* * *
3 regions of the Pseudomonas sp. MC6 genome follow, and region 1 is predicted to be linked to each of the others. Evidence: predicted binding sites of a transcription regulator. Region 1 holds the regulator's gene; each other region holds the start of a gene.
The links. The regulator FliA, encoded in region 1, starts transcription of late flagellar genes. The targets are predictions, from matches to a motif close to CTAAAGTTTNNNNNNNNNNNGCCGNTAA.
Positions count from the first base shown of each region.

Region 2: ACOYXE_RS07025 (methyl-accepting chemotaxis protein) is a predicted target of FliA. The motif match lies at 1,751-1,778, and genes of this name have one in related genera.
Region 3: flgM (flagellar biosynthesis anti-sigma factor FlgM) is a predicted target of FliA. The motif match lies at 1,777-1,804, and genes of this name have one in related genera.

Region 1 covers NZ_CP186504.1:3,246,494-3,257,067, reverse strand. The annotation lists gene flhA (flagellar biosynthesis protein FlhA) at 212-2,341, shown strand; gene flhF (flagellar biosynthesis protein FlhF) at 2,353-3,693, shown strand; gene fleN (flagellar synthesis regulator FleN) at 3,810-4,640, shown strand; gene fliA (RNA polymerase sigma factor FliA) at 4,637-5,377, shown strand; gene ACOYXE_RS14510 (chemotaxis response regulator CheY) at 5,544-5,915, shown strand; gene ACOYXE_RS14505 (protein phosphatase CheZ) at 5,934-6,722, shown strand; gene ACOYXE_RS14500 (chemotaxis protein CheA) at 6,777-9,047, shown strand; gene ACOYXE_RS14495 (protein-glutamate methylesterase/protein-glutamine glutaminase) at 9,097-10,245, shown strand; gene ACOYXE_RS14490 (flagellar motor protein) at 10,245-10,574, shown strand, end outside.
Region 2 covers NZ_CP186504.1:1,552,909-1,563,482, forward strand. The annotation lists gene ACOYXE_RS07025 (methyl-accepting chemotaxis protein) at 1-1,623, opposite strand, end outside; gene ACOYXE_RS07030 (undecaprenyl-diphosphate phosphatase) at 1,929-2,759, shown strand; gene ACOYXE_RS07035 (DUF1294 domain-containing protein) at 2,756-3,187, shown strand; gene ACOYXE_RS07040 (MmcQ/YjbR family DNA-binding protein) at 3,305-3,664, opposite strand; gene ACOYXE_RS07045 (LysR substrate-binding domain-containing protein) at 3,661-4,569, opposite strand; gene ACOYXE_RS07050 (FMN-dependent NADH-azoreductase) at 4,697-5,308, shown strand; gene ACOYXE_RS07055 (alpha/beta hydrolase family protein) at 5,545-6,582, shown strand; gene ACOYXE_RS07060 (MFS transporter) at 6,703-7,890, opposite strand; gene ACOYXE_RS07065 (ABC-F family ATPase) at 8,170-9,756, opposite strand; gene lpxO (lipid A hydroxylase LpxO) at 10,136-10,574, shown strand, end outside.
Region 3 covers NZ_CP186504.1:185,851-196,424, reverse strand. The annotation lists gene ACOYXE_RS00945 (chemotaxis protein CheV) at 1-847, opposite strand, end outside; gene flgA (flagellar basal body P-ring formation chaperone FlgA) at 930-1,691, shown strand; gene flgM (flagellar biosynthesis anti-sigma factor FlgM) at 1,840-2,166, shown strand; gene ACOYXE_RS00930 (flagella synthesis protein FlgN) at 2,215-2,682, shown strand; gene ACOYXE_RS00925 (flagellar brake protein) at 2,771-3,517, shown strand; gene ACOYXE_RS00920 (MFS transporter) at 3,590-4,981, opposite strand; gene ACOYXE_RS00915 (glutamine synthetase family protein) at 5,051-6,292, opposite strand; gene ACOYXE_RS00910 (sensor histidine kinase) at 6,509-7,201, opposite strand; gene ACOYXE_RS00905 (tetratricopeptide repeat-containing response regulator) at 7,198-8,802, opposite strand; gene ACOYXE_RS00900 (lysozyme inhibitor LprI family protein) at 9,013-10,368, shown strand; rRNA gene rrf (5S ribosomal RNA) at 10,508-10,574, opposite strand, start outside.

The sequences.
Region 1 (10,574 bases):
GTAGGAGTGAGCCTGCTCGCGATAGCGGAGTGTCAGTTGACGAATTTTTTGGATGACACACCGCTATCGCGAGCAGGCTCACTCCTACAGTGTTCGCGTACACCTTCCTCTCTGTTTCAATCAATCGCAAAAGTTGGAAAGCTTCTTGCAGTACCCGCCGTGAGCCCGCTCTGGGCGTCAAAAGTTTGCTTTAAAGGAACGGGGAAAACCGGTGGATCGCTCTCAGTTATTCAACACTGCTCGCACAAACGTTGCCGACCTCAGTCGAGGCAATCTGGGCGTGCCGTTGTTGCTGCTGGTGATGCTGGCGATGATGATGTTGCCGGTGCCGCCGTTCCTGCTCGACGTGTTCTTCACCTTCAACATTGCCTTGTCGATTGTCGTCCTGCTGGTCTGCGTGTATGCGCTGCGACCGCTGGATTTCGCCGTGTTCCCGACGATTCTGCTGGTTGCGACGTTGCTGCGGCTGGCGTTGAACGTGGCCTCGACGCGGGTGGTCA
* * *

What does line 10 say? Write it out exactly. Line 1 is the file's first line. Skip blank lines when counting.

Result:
Region 1 (10,574 bases):